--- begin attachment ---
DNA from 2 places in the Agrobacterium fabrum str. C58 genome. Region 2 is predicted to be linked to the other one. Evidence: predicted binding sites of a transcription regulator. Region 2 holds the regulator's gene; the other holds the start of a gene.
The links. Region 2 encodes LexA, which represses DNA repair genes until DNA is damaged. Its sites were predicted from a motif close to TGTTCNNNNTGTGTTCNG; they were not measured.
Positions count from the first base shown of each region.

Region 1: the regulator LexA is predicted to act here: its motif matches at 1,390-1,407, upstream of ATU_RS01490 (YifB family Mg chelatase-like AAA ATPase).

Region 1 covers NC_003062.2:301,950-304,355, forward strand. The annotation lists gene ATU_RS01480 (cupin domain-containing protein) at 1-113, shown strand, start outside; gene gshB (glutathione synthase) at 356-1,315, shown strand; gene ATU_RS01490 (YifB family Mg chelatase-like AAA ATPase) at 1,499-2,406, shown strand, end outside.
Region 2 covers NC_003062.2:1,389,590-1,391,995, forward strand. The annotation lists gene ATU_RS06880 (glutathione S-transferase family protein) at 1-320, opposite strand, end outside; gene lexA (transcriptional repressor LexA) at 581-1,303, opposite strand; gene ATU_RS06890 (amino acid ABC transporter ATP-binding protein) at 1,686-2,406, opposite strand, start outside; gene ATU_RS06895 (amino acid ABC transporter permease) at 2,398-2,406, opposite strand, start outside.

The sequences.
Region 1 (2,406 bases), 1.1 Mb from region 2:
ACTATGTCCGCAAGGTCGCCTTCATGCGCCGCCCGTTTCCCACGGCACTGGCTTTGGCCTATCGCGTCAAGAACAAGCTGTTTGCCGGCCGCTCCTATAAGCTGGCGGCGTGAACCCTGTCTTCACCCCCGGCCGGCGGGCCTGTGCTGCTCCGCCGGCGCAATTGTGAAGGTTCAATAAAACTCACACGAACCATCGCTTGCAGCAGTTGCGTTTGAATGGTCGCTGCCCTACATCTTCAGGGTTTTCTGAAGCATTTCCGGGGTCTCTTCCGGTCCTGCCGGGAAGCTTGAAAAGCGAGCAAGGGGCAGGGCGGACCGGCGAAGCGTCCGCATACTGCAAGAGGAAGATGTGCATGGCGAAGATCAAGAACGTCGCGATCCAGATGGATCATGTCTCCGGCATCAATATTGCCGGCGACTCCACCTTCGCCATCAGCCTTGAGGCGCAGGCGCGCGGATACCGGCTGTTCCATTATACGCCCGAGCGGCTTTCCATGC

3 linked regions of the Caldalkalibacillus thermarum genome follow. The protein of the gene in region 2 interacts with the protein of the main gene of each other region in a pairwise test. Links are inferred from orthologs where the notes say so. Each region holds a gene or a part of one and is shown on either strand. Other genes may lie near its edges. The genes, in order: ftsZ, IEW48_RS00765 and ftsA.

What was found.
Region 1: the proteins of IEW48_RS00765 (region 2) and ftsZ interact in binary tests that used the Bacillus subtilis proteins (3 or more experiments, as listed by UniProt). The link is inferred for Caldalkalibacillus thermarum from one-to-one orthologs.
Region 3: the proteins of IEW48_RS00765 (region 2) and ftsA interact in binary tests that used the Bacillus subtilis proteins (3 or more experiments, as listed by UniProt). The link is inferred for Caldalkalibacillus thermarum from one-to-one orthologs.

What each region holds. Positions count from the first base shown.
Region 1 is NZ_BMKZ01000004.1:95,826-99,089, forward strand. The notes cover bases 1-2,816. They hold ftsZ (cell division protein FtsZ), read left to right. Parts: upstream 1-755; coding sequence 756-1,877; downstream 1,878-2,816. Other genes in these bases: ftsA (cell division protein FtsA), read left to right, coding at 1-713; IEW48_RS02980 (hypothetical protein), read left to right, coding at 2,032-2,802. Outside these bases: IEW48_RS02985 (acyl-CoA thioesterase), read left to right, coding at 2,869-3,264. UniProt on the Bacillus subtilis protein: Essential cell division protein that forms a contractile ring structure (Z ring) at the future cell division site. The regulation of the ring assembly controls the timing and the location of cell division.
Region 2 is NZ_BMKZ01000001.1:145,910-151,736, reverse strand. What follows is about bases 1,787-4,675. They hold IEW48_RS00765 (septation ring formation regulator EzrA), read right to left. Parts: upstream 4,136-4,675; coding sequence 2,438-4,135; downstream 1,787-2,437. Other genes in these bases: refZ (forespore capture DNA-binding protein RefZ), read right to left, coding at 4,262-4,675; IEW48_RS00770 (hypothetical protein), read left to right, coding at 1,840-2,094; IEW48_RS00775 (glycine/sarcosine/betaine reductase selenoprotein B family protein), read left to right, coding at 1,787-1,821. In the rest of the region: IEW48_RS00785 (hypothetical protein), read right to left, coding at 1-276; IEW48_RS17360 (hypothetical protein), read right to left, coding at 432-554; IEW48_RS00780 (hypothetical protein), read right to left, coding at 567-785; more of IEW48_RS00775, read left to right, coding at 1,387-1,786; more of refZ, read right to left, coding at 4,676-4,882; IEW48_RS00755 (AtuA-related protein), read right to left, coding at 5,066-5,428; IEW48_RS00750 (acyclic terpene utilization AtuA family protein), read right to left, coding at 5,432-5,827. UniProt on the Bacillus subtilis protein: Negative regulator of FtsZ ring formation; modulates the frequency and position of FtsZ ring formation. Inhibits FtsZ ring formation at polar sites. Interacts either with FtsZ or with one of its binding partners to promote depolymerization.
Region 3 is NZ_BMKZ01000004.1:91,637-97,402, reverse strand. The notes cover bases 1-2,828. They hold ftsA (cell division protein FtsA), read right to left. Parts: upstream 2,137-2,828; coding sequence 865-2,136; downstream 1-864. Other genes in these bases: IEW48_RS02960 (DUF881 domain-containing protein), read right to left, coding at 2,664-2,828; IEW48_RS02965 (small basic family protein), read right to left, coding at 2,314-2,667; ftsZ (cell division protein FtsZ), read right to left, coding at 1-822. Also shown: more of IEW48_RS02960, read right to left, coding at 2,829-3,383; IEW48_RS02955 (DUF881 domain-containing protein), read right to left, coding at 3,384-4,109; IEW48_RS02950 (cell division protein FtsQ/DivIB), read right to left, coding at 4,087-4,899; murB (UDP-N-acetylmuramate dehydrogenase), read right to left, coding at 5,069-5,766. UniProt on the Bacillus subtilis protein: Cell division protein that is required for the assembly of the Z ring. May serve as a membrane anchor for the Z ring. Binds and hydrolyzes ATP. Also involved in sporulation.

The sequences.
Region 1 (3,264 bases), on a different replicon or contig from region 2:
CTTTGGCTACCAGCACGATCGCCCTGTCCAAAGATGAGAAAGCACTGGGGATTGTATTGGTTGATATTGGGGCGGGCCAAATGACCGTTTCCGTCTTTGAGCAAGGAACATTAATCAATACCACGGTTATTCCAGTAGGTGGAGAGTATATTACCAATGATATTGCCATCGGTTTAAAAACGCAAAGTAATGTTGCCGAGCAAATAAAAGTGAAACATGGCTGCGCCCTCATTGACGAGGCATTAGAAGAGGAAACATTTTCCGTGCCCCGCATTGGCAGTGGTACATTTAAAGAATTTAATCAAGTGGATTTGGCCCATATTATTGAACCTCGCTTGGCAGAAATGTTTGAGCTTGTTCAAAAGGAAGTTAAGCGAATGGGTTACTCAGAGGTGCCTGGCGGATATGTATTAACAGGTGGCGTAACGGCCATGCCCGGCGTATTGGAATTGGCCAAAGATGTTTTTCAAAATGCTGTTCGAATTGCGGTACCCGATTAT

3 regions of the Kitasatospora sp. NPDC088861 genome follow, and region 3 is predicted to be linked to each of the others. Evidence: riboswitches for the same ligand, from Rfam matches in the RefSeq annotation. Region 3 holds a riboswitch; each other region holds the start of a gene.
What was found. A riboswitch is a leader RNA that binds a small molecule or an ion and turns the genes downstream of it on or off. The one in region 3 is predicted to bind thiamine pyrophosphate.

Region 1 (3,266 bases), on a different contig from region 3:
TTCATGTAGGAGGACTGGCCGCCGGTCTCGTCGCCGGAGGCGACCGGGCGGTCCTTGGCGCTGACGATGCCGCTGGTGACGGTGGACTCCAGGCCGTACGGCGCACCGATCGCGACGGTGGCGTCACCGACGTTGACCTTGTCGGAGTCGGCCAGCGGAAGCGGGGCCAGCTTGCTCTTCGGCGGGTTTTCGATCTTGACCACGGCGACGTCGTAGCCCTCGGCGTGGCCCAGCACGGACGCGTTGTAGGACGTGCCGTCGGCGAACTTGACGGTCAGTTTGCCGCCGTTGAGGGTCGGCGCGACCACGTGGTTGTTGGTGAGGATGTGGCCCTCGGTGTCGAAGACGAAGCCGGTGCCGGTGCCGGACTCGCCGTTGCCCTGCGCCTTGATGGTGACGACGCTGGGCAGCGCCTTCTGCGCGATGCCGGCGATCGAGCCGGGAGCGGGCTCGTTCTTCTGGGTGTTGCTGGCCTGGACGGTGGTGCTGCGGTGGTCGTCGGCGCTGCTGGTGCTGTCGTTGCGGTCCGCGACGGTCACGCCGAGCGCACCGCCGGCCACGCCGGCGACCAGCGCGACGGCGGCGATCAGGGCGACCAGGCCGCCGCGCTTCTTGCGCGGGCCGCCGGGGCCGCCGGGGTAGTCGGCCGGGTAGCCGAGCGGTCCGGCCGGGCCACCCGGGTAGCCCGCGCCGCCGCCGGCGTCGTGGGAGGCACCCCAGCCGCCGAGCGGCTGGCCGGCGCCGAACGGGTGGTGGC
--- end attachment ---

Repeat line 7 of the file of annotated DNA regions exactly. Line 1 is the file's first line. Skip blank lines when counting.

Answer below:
The sequences.